“Incense And Peppermints” (song)

A version of "Incense And Peppermints" on All American.
A version of “Incense And Peppermints” on All American.
“Incense And Peppermints” is Strawberry Alarm Clock‘s most famous song, the band’s only #1 hit, and one of the most well-known classics of the classic 60s psych/pop era. It was recorded when the band was still known as Thee Sixpence and was intended as a b-side to “The Birdman Of Alkatrash” on All American. When the band changed its name to Strawberry Alarm Clock and their new record company Uni released it as an a-side in its own right, the song went to the top of the popular charts and became one of the most recognized songs of the rock era, well known even decades later and by people who were not around for the original release. Its first appearance on an album was the eponymous Incense And Peppermints in 1967. (Note: On its first release on All American as Thee Sixpence, the song title was misspelled “Incense And Pepermints“; this was fixed on later Strawberry Alarm Clock releases.)

Famous for its light, nonsensical lyrics (which themselves poke fun at the song’s title as “meaningless nouns”), catchy cowbell clops and piercing organ, “Incense And Peppermints” dares its listeners, in a fit of late 1960s Meaningâ„¢, to “turn your eyes around / Look at yourself”.

Most intriguingly, and likely the reason for the song’s enormous appeal, is its dark underbelly. While the verses chug along amiably enough, there are several moments during the sub-three minute song where the edges curl up in a spooky minor key, sometimes mingling with a distracted, buzzy lead guitar tone. Like the band’s own “Lose To Live” from elsewhere on the 1967 LP, “Incense And Peppermints” goes through several musical changes, a mini-suite of ideas. The air of sensual decay is palpable, and comes across as very organic and real.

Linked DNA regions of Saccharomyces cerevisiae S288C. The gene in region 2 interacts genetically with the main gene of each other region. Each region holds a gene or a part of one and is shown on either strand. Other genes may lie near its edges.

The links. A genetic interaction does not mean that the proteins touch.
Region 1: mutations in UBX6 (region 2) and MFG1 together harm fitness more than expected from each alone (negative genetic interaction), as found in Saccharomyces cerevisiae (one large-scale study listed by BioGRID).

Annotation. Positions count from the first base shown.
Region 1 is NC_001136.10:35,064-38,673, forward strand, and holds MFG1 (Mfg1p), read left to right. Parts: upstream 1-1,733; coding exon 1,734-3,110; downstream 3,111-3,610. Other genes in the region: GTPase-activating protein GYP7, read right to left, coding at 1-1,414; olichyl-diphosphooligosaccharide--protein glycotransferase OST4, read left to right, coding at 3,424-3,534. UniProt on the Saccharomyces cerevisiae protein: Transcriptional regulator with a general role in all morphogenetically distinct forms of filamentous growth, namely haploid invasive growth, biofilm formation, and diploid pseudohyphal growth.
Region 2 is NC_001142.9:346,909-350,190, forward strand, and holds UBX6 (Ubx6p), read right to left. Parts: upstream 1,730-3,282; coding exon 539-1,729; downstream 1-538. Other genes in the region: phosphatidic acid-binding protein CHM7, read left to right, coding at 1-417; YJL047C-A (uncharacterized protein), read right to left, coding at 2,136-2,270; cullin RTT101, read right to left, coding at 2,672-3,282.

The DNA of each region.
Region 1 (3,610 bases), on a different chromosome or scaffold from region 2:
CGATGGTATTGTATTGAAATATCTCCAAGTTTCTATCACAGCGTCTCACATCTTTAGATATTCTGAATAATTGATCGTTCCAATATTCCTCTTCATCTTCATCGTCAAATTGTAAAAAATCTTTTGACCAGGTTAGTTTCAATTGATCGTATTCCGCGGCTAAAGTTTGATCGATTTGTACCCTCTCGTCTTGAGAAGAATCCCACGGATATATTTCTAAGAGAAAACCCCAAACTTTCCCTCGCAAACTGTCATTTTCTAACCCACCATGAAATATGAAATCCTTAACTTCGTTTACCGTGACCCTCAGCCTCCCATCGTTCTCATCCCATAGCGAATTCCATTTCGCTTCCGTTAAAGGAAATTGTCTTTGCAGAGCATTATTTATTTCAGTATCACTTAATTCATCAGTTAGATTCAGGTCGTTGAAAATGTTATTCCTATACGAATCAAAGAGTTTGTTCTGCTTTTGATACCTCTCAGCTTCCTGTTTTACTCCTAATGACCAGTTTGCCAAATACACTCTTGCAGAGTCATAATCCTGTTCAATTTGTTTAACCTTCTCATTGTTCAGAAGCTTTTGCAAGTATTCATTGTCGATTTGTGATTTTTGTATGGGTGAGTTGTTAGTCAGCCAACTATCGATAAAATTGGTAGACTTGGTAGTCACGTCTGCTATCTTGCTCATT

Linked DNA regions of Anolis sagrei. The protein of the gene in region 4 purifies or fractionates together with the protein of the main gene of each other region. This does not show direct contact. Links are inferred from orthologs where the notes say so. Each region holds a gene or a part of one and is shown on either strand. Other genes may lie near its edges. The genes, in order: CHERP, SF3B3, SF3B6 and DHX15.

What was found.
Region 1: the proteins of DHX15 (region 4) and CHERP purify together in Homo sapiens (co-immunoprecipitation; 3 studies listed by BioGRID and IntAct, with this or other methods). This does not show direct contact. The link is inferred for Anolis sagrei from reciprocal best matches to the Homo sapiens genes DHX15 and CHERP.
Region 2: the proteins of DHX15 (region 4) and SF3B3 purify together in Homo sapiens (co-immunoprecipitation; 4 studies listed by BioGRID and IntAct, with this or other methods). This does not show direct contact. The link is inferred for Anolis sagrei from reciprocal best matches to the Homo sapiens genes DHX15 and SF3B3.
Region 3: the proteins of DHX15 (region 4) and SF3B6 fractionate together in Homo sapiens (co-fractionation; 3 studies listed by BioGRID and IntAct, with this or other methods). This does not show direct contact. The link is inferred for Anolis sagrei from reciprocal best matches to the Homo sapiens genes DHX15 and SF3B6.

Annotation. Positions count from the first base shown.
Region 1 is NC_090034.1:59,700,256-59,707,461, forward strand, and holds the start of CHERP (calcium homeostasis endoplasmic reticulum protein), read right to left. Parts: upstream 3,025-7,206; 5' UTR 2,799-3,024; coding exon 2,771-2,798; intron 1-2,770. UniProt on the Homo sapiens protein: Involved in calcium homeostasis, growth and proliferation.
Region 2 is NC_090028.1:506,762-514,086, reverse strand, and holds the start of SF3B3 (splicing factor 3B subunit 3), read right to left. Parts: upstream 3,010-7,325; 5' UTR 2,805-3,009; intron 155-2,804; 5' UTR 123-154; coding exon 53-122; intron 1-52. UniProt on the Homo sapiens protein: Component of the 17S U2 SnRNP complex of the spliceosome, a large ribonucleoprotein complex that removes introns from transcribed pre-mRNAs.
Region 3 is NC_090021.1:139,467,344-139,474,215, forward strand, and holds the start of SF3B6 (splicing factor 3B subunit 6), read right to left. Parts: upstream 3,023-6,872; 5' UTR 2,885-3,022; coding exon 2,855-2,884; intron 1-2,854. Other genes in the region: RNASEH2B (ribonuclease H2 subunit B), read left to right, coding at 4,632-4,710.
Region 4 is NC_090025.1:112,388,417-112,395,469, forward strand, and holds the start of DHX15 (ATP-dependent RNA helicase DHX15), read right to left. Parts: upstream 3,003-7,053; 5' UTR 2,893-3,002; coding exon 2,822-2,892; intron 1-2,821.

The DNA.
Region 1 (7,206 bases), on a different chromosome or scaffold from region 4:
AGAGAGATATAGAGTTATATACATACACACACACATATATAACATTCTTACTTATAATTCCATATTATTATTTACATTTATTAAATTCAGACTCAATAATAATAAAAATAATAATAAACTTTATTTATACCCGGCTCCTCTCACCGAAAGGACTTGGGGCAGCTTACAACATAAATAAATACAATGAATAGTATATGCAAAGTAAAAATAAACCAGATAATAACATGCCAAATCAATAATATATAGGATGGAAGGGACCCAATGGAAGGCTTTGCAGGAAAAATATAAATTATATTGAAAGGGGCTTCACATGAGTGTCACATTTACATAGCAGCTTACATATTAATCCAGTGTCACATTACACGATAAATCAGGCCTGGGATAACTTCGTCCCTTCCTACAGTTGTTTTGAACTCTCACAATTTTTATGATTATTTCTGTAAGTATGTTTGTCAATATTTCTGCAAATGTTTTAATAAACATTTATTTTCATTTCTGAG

Despite the catchiness and weird appeal of the song, “Incense And Peppermints” is not the best track on its namesake album, and its best ideas are often found elsewhere done more intriguingly. What makes the track a classic is the fact that it retains a sense of newness and wonder, and the fact that it happened to catch the culture at just the right time and seemed to say the right things. The song has shown up on every 60s compilation on Earth, and despite being vastly overplayed and lumped in with unworthy musical compatriots (Sonny And Cher, Scott MacKenzie), it is actually one of the more unusual and still-fresh hit songs of the era.

Appears On

Aside from every ‘various artists’ 1960s compilation known to man, “Incense And Peppermints” is on most official SAC compilations and several singles. Some of these include:

45: “The Birdman Of Alkatrash” b/w “Incense And Pepermints” [sic] (All American 373) (1967) – original release by Thee Sixpence
45: “Incense And Peppermints” b/w “The Birdman Of Alkatrash” (Uni 55018) (1967) – re-release with new band name, Strawberry Alarm Clock
LP: Incense And Peppermints (1967)
LP: Psych-Out soundtrack (1968)
LP: The Best Of Strawberry Alarm Clock (1970)
CD: Incense & Peppermints (1990 compilation)
CD: Strawberries Mean Love (1992 compilation)
CD: The Strawberry Alarm Clock Anthology (1993 compilation)
LP: Step By Step (1998 Thee Sixpence compilation)

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4 thoughts on ““Incense And Peppermints” (song)

  1. I agree, Gary — I’ve heard this a billion times but it’s still great to listen to. It just has a great structure and feel to it.

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